Origins Available: English
Early Origins of the Gasele family
The surname Gasele was first found in Suffolk
at Gazeley, a village and civil parish in the Forest Heath district that dates back to 1219. It was originally listed as Gaysleand which literally meant "woodland clearing of a man called Gaegi," having derived from the Old English personal name
+ "leah." CITATION[CLOSE]
Mills, A.D., Dictionary of English Place-Names. Oxford: Oxford University Press, 1991. Print. (ISBN 0-19-869156-4)
One of the first records of the surname was in the 13th century when Alexander de Gaseley was listed in the Hundredorum Rolls
of 1275. The same source lists Andrew de Gasele in Norfolk
Bardsley, C.W, A Dictionary of English and Welsh Surnames: With Special American Instances. Wiltshire: Heraldry Today, 1901. Print. (ISBN 0-900455-44-6)
Early History of the Gasele family
This web page shows only a small excerpt of our Gasele research.Another 99 words (7 lines of text) covering the years 1326, 1630, 1669, 1825 and 1898 are included under the topic Early Gasele History in all our PDF Extended History products and printed products wherever possible.
Gasele Spelling Variations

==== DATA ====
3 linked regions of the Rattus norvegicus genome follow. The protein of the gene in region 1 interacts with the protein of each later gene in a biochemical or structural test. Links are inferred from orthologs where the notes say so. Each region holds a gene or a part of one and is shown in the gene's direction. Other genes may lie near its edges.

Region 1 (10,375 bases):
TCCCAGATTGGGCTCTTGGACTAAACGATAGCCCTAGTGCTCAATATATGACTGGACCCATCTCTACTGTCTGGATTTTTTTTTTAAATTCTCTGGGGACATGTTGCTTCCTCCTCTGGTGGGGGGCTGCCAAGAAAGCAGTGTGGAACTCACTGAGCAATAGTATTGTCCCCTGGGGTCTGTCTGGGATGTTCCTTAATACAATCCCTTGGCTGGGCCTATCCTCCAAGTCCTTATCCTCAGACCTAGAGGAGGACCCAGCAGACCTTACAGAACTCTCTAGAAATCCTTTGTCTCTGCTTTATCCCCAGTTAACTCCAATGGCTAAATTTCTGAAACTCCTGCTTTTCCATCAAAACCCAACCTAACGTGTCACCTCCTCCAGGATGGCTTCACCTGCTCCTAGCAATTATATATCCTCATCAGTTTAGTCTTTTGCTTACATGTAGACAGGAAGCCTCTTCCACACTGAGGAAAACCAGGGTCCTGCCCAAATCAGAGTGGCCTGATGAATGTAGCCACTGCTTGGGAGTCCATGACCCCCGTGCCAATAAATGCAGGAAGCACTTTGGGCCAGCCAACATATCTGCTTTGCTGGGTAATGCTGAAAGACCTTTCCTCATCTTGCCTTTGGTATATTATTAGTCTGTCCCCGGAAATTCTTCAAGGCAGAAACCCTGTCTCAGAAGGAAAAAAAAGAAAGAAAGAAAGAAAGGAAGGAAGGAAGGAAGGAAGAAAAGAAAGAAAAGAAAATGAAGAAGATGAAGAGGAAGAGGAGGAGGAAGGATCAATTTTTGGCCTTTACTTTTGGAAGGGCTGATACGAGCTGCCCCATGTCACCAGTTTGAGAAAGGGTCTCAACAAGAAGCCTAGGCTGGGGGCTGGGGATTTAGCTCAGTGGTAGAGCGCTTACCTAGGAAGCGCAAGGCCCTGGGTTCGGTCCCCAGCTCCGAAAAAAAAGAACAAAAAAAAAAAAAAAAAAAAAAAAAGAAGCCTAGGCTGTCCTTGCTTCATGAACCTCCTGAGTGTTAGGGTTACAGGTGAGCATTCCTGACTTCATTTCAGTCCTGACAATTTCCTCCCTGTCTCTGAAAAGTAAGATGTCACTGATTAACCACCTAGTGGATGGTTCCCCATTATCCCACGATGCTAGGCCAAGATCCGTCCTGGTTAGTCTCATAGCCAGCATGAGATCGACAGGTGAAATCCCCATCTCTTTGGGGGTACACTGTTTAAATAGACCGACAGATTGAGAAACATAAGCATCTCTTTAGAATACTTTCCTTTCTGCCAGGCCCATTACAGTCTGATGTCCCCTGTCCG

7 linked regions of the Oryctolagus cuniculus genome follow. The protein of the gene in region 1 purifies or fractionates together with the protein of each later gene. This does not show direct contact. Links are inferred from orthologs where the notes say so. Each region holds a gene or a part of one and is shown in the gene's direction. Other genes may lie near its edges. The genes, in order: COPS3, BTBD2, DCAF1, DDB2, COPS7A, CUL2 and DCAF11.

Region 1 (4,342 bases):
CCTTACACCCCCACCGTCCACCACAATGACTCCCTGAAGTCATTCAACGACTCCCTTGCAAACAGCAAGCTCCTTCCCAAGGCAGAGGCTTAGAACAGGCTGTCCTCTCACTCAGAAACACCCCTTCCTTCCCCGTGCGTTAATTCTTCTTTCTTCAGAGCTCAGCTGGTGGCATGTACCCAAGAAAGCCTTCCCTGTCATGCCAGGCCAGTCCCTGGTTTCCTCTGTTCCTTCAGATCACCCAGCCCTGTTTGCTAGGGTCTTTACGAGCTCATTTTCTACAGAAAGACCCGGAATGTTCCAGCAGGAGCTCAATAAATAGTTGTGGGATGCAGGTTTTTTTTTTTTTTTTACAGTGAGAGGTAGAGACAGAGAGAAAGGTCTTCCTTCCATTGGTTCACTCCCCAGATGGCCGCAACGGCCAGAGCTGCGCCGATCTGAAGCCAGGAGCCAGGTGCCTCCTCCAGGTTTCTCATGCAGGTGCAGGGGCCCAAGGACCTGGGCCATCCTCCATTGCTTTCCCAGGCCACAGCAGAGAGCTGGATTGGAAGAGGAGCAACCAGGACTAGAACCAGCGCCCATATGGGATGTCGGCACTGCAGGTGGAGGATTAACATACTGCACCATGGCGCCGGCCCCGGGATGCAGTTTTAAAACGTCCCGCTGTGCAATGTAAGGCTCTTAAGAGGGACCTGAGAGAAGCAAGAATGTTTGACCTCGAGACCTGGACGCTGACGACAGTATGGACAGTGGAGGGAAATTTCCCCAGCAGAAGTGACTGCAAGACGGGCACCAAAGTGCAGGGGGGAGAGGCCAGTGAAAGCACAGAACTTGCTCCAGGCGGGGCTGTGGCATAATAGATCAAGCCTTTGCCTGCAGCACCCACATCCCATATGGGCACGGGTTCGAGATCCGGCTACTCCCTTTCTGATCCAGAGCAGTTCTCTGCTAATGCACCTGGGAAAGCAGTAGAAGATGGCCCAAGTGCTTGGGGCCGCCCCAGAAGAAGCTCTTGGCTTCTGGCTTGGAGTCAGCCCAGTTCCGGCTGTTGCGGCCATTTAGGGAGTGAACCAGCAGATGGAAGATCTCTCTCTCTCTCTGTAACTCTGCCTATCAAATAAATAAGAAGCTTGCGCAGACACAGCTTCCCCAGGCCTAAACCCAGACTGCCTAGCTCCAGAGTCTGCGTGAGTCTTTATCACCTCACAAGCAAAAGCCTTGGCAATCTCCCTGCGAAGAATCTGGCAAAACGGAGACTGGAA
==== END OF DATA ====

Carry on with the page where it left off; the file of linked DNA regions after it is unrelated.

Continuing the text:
It is only in the last few hundred
years that the English language has been standardized. For that reason, early Anglo-Saxon
surnames like Gasele are characterized by many spelling variations
. As the English language changed and incorporated elements of other European languages, even literate people changed the spelling of their names. Scribes and monks in the Middle Ages spelled names they sounded, so it is common to find several variations that refer to a single person. The variations of the name Gasele include: Gazeley, Gazely, Gaselee, Gaselea, Gaysley, Geysley, Gesley, Gezley, Gayslee, Gazelee and many more.
Early Notables of the Gasele family (pre 1700)
Another 34 words (2 lines of text) are included under the topic Early Gasele Notables in all our PDF Extended History products and printed products wherever possible.
Migration of the Gasele family to the New World and Oceana
Many English families tired of political and religious strife left Britain for the new colonies in North America. Although the trip itself offered no relief - conditions on the ships were extremely cramped, and many travelers arrived diseased, starving, and destitute - these immigrants believed the opportunities that awaited them were worth the risks. Once in the colonies, many of the families did indeed prosper and, in turn, made significant contributions to the culture and economies of the growing colonies. An inquiry into the early roots of North American families has revealed a number of immigrants bearing the name Gasele or a variant listed above: the name represented in many forms and recorded from the mid 17th century in the great migration from Europe. Migrants settled in the eastern seaboard from Newfoundland, to Maine, to Virginia, the Carolinas, and to the islands. G.H. and G.W. Gazley arrived in San Francisco in 1851..